Alabama editorial roundup
Recent editorials from Alabama newspapers:
The Dothan Eagle on having a surplus:
Dothan officials have a fiscal problem. There is far more money coming in than anticipated, creating a growing surplus.
That’s a good problem to have, particularly when so many governmental operations are struggling with a dearth of revenue.
Locally, it’s growth in the sales tax receipts that’s fueling the revenue stream. Generally speaking, sales tax is unreliable as necessary revenue, as it ebbs and flows with the economy. City officials understand the volatility of the sales tax receipts, which is why they’re cautiously optimistic about the 10 consecutive months of bountiful revenue that’s wrecked projection sheets.
It’s difficult to know for sure without intensive review, but it appears that the influx of taxes from internet sales has a lot to do with the positive change. City Finance Director Lisa Reeder reports that internet sales taxes produced about $126,000 last month.
To their credit, city officials aren’t headed for a spending spree, although they are taking another look at some big-ticket projects already in the pipeline to determine how the influx of unexpected revenue might affect the timelines.
In case the money is burning a hole in their pockets, they should consider a chestnut of good stewardship - bank it and forget it. A day will surely come when a healthy reserve will avert potential disaster.
The Gadsden Times on Trump’s anti-Moore efforts:
Alabama is going to give President Donald Trump 9 electoral votes in the 2020 presidential election. There has never been a surer thing in this or any known solar system or galaxy.
But while much of the current political conversation surrounds that race, in which enough Democrats to stock the offense, defense and special teams of a football squad are seeking to turn Donald Trump out of office, Alabamians are going to have to multitask. How that plays out could show just how much influence Trump has here, other than the “R″ attached to his name.
U.S. Sen. Doug Jones, D-Mountain Brook, next year will have to defend the seat he won in December 2017 in a wild, controversial special election against former state Chief Justice and longtime paladin of the Christian right Roy Moore of Etowah County.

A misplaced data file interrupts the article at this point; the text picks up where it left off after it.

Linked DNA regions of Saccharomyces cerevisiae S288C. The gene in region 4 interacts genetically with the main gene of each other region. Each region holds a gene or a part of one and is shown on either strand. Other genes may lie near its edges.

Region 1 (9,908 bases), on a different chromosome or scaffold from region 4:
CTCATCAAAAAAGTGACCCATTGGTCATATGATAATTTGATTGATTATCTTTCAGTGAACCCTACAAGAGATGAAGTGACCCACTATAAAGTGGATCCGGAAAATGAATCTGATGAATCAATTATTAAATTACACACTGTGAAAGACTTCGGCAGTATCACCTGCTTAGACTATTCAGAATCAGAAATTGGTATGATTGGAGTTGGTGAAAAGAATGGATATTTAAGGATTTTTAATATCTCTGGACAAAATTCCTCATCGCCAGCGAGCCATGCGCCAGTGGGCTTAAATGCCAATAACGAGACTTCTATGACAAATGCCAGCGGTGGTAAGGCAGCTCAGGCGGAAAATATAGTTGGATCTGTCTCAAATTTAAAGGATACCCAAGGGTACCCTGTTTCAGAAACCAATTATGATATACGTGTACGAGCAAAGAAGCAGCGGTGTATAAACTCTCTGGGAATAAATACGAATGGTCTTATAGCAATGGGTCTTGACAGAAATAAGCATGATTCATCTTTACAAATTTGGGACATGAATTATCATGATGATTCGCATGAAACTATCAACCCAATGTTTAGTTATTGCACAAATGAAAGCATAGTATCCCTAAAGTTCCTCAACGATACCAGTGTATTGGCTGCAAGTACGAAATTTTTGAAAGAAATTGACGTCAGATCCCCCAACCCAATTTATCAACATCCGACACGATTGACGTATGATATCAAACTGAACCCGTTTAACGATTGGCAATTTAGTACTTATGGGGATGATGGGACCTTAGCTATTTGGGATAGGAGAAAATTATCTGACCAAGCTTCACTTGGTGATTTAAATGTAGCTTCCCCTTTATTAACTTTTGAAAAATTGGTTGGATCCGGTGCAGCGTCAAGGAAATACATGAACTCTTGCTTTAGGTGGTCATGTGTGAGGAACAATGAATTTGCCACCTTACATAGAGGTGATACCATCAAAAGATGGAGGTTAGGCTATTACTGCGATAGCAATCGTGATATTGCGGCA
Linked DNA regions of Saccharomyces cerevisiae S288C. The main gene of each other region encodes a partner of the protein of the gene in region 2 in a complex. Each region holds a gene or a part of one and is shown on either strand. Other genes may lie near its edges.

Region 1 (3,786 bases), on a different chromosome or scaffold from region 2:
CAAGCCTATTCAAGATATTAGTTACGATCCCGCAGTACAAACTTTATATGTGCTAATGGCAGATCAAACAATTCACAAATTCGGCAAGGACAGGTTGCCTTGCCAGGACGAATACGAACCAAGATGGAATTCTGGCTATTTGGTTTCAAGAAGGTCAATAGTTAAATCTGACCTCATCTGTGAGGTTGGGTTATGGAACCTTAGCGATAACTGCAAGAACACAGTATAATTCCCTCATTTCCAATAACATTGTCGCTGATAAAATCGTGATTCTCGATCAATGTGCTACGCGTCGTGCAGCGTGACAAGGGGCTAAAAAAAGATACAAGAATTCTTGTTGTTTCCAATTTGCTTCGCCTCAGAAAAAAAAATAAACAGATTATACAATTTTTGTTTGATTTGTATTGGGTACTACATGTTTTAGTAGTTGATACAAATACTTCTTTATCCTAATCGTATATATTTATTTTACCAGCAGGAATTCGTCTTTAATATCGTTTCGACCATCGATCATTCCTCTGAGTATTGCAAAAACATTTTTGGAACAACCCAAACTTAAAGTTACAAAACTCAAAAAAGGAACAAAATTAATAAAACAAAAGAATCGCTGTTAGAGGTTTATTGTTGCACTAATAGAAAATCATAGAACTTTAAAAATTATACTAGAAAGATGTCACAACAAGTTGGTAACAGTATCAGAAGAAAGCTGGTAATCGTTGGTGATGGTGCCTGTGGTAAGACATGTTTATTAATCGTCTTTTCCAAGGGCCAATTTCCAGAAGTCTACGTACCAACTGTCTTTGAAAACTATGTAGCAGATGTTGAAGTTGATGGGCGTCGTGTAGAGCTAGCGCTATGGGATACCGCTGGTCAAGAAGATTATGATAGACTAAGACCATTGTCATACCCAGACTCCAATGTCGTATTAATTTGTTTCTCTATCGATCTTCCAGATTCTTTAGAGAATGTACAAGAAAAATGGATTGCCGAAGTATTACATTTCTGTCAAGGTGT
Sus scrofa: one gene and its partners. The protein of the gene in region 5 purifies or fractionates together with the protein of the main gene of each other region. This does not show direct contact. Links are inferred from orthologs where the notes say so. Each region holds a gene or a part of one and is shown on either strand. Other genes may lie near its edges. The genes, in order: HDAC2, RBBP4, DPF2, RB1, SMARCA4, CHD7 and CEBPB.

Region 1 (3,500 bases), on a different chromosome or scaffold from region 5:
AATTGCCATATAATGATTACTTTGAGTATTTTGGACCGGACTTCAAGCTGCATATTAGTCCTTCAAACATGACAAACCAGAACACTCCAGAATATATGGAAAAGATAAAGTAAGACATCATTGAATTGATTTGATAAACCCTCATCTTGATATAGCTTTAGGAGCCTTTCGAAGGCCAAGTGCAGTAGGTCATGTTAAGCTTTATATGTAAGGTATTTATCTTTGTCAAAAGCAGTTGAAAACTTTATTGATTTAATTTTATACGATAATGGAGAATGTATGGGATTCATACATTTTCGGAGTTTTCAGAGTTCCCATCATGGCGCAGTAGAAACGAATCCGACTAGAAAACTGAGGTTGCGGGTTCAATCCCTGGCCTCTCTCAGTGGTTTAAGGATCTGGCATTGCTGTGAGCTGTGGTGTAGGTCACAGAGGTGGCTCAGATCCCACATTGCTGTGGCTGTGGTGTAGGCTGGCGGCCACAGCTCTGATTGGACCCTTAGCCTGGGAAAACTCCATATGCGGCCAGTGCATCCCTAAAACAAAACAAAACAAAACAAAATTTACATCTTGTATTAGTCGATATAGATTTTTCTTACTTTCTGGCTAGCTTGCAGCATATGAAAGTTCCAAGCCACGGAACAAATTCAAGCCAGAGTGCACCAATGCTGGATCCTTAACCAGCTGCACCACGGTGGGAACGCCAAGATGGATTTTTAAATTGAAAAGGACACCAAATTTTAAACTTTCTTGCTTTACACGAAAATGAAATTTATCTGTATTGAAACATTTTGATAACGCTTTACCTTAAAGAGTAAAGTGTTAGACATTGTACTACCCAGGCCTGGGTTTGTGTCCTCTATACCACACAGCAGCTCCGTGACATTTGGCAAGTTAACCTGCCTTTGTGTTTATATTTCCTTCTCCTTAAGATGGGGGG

That race drew the attention of the world — literally, check the roster of visitors to these parts while it was going on — because of sexual abuse allegations leveled against Moore by multiple women who were in their teens at the time of the alleged incidents.
We’re not going to revisit the particulars. Unless you were residing in the deepest of caverns, you remember what went on because there was no escaping or avoiding it.
We’ll simply point out that Jones won by a little less than 22,000 votes out of 1.348 million cast, not the most resounding of endorsements and proof to only the most optimistically naive that it was more of an anti-Moore than pro-Jones result.
Democrats talked gamely about having reversed the GOP trend in Alabama; the statewide results of last November showed otherwise and reinforced why Jones is rightfully considered the most vulnerable Democratic incumbent in the Senate.
Unless he faces the same opponent — and Moore is making noises about entering the Republican race to claim what he’s convinced was stolen from him through various conspiratorial machinations and “fake news.”
There are three declared GOP candidate so far, U.S. Rep. Bradley Byrne, R-Fairhope, former Auburn University football coach Tommy Tuberville and state Rep. Arnold Mooney of Indian Springs. Some of the other rumored possibilities would be formidable.
However, Moore even with his baggage has a devoted group of backers who will show up for the Republican primary and runoff (if he makes it there) and mark his name even if the skies are filled with tornadoes.
Republican leaders in Alabama and Washington understand both that and the urgency for the party to reclaim the Alabama Senate seat, given how many seats the GOP will be defending nationwide. So first Trump’s son, then the president himself fired off tweets urging Moore not to enter the race. The president said Moore “cannot win, and the consequences will be devastating.”